while (*(_in + c) != delim && c < len)
    {
        c++;
    }

    return c;
}

int StringSplit::untilnextdelim(char* _in, char* delim)
{
    int s = calc_string_size(delim);
    int c = 1 + s;

    if (!string_contains(_in, delim))
    {
        return calc_string_size(_in);
    }
    else if (match_fragment(_in, delim, s))
    {
        _in += s;
        return calc_string_size(_in);
    }

    while (!match_fragment(_in + c, delim, s))
    {
        c++;
    }

    return c;
}

void StringSplit::copy_fragment(char* dest, char* src, char delim)
{
    if (*src == delim)
    {
        src++;
    }

    int c = 0;
    while (*(src + c) != delim && *(src + c))
    {
        *(dest + c) = *(src + c);
        c++;
    }
    *(dest + c) = 0;
}

void StringSplit::copy_string(char* dest, char* src)
{
    int i = 0;
    while (*(src + i))
    {
        *(dest + i) = *(src + i);
        i++;
    }
}

void StringSplit::copy_fragment(char* dest, char* src, char* delim)
{
    size_t len = calc_string_size(delim);
    size_t lens = calc_string_size(src);

    if (match_fragment(src, delim, len))
    {
        src += len;
        lens -= len;
    }

    int c = 0;
    while (!match_fragment(src + c, delim, len) && (c < lens))
    {
        *(dest + c) = *(src + c);
        c++;
    }
    *(dest + c) = 0;
}

vector<char*> StringSplit::split_cstr(char Delimiter)
{
    int i = 0;
    while (*String)
    {
        if (*String != Delimiter && i == 0)
        {
            assimilate(String, Delimiter);
        }
        if (*String == Delimiter)
        {
            assimilate(String, Delimiter);
        }
        i++;
        String++;
    }

    String -= i;
    delete[] String;

    return Container;
}

vector<string> StringSplit::split_string(char Delimiter)
{
    do_string = true;

    int i = 0;
    while (*String)
    {
        if (*String != Delimiter && i == 0)
        {
            assimilate(String, Delimiter);
        }
        if (*String == Delimiter)
        {
            assimilate(String, Delimiter);
        }
        i++;
        String++;
    }

    String -= i;
    delete[] String;

    return ContainerS;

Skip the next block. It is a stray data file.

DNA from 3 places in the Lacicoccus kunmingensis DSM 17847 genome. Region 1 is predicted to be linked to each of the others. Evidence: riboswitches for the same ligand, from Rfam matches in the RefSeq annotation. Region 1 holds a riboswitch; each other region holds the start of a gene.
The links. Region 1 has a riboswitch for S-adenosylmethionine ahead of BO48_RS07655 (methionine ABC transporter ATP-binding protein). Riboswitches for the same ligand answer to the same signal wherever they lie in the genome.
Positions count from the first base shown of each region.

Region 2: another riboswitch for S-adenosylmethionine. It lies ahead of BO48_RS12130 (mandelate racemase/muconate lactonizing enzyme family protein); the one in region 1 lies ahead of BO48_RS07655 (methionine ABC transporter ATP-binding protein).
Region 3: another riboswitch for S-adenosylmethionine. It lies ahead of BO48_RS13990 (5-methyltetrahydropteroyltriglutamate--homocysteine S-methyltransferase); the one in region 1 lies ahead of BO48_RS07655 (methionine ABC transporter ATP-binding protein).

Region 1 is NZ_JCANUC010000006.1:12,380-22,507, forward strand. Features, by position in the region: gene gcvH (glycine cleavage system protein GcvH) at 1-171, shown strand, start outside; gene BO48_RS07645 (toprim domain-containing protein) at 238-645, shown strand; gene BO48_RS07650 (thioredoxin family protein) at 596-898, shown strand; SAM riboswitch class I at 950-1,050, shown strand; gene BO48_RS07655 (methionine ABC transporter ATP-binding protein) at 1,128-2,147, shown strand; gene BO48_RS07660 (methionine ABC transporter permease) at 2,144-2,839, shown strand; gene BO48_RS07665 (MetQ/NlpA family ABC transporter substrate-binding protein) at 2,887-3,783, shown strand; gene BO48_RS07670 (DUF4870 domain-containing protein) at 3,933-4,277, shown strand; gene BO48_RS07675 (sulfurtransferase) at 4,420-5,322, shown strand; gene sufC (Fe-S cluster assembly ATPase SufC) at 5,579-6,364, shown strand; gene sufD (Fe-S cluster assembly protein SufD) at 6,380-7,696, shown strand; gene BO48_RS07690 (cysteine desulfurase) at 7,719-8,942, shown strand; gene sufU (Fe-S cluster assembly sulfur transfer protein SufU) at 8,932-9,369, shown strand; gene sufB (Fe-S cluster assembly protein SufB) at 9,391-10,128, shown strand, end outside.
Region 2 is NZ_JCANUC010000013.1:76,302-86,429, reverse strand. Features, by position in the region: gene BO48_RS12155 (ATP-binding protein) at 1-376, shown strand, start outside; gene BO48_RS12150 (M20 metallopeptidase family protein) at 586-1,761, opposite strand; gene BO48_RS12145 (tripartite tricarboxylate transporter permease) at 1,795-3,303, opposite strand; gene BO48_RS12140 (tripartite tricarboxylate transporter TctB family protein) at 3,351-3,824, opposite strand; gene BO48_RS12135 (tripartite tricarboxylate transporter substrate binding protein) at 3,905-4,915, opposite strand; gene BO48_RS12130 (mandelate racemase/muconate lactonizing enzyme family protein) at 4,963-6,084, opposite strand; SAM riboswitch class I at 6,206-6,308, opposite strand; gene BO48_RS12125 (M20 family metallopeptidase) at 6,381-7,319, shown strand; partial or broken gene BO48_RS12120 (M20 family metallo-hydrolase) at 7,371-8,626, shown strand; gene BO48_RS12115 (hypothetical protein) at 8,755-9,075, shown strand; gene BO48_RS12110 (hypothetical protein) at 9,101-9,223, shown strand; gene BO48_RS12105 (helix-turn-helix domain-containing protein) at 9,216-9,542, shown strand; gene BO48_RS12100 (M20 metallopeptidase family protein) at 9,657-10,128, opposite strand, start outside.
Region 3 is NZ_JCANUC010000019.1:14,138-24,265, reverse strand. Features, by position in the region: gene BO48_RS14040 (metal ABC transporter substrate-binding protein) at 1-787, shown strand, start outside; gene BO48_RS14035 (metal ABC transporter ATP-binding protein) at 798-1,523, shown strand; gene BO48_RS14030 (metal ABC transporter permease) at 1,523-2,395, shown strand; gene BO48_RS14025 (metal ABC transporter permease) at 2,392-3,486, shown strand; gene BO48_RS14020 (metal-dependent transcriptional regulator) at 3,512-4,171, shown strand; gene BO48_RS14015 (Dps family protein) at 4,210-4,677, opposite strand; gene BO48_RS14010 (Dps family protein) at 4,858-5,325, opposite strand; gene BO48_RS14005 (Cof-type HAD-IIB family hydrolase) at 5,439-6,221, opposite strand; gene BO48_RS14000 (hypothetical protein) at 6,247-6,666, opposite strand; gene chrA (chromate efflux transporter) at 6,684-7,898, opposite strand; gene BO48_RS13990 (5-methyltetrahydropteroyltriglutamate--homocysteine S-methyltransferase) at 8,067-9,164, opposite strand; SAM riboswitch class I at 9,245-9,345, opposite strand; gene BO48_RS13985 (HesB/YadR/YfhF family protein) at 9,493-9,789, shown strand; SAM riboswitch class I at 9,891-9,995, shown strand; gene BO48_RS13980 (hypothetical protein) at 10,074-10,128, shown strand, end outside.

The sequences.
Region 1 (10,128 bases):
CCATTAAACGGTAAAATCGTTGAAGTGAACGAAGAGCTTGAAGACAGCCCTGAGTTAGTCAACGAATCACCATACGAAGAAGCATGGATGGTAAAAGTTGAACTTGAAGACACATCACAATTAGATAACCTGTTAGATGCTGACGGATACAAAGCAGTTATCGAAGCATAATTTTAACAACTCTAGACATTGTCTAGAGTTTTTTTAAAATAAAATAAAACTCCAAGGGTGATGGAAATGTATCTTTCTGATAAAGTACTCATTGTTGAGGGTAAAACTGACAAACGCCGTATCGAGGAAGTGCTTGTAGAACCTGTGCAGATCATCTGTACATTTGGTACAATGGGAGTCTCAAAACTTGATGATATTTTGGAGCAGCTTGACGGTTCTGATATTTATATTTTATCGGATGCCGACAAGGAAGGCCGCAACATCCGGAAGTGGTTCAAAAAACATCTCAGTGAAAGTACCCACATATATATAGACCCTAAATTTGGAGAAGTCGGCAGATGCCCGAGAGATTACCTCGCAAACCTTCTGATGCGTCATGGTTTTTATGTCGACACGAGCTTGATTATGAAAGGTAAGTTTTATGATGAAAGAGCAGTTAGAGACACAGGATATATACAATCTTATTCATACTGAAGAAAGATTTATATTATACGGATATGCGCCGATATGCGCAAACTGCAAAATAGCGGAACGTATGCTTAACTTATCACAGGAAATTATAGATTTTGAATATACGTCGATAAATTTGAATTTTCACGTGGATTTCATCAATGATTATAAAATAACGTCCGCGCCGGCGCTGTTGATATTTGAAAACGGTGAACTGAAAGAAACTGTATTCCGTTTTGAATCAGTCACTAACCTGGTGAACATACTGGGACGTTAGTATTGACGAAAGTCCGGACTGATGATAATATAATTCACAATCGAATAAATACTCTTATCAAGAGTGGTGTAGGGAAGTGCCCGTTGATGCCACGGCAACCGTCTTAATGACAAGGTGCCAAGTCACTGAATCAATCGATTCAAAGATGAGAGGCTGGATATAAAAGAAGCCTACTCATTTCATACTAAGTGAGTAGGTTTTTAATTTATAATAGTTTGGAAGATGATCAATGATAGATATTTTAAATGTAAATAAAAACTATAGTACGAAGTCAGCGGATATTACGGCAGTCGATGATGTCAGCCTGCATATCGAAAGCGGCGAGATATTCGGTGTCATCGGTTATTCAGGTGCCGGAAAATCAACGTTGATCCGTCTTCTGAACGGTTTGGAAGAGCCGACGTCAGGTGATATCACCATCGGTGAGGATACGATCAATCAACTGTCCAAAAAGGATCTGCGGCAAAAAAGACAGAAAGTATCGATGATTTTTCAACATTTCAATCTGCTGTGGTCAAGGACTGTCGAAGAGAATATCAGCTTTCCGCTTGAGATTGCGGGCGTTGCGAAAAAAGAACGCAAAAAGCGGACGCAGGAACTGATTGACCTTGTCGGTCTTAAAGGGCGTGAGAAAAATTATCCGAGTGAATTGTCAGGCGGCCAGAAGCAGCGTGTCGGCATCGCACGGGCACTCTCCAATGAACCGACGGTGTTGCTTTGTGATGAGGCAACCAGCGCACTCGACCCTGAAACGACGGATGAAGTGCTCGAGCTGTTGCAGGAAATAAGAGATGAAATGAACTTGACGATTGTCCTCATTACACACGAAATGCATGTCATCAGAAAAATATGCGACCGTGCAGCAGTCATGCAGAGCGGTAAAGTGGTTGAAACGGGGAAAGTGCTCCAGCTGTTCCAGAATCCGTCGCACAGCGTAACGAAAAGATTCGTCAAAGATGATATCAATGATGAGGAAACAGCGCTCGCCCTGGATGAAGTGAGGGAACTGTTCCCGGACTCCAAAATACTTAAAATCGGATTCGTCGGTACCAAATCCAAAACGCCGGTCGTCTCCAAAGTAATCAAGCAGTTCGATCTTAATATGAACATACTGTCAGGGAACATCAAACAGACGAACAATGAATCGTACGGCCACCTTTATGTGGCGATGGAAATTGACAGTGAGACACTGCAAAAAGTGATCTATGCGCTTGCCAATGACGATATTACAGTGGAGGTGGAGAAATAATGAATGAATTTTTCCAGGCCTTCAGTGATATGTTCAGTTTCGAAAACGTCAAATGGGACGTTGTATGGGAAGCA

}

vector<char*> StringSplit::split_cstr(char* Delimiter)
{
    int i = 0;
    size_t LenDelim = calc_string_size(Delimiter);

    while(*String)
    {
        if (!match_fragment(String, Delimiter, LenDelim) && i == 0)
        {
            assimilate(String, Delimiter);
        }
        if (match_fragment(String, Delimiter, LenDelim))
        {
            assimilate(String,Delimiter);
        }
        i++;
        String++;
    }

    String -= i;
    delete[] String;

    return Container;
}

vector<string> StringSplit::split_string(char* Delimiter)
{
    do_string = true;
    int i = 0;
    size_t LenDelim = calc_string_size(Delimiter);

    while (*String)
    {
        if (!match_fragment(String, Delimiter, LenDelim) && i == 0)
        {
            assimilate(String, Delimiter);
        }
        if (match_fragment(String, Delimiter, LenDelim))
        {
            assimilate(String, Delimiter);
        }
        i++;
        String++;
    }

    String -= i;
    delete[] String;

    return ContainerS;
}

Examples:

int main(int argc, char*argv[])
{
    StringSplit ss = "This:CUT:is:CUT:an:CUT:example:CUT:cstring";
    vector<char*> Split = ss.split_cstr(":CUT:");

    for (int i = 0; i < Split.size(); i++)
    {
        cout << Split[i] << endl;
    }

    return 0;
}

Will output:

This
is
an
example
cstring

int main(int argc, char*argv[])
{
    StringSplit ss = "This:is:an:example:cstring";
    vector<char*> Split = ss.split_cstr(':');

    for (int i = 0; i < Split.size(); i++)
    {
        cout << Split[i] << endl;
    }

    return 0;
}

int main(int argc, char*argv[])
{
    string mystring = "This[SPLIT]is[SPLIT]an[SPLIT]example[SPLIT]string";
    StringSplit ss = mystring;
    vector<string> Split = ss.split_string("[SPLIT]");

    for (int i = 0; i < Split.size(); i++)
    {
        cout << Split[i] << endl;
    }

    return 0;
}

int main(int argc, char*argv[])
{
    string mystring = "This|is|an|example|string";
    StringSplit ss = mystring;
    vector<string> Split = ss.split_string('|');

    for (int i = 0; i < Split.size(); i++)
    {
        cout << Split[i] << endl;
    }

    return 0;
}

To keep empty entries (by default empties will be excluded):

StringSplit ss = mystring;
ss.keep_empty = true;
vector<string> Split = ss.split_string(":DELIM:");

The goal was to make it similar to C#'s Split() method where splitting a string is as easy as:

String[] Split = 
    "Hey:cut:what's:cut:your:cut:name?".Split(new[]{":cut:"}, StringSplitOptions.None);

foreach(String X in Split)
{
    Console.Write(X);
}

I hope someone else can find this as useful as I do.


I use this to split string by a delimiter. The first puts the results in a pre-constructed vector, the second returns a new vector.

#include <string>
#include <sstream>
#include <vector>
#include <iterator>

template<typename Out>
void split(const std::string &s, char delim, Out result) {
    std::stringstream ss(s);
    std::string item;
    while (std::getline(ss, item, delim)) {
        *(result++) = item;
    }
}

std::vector<std::string> split(const std::string &s, char delim) {
    std::vector<std::string> elems;
    split(s, delim, std::back_inserter(elems));
    return elems;
}

Note that this solution does not skip empty tokens, so the following will find 4 items, one of which is empty:

std::vector<std::string> x = split("one:two::three", ':');

If you like to use boost, but want to use a whole string as delimiter (instead of single characters as in most of the previously proposed solutions), you can use the boost_split_iterator.

Example code including convenient template:

#include <iostream>
#include <vector>
#include <boost/algorithm/string.hpp>

template<typename _OutputIterator>
inline void split(
    const std::string& str, 
    const std::string& delim, 
    _OutputIterator result)
{
    using namespace boost::algorithm;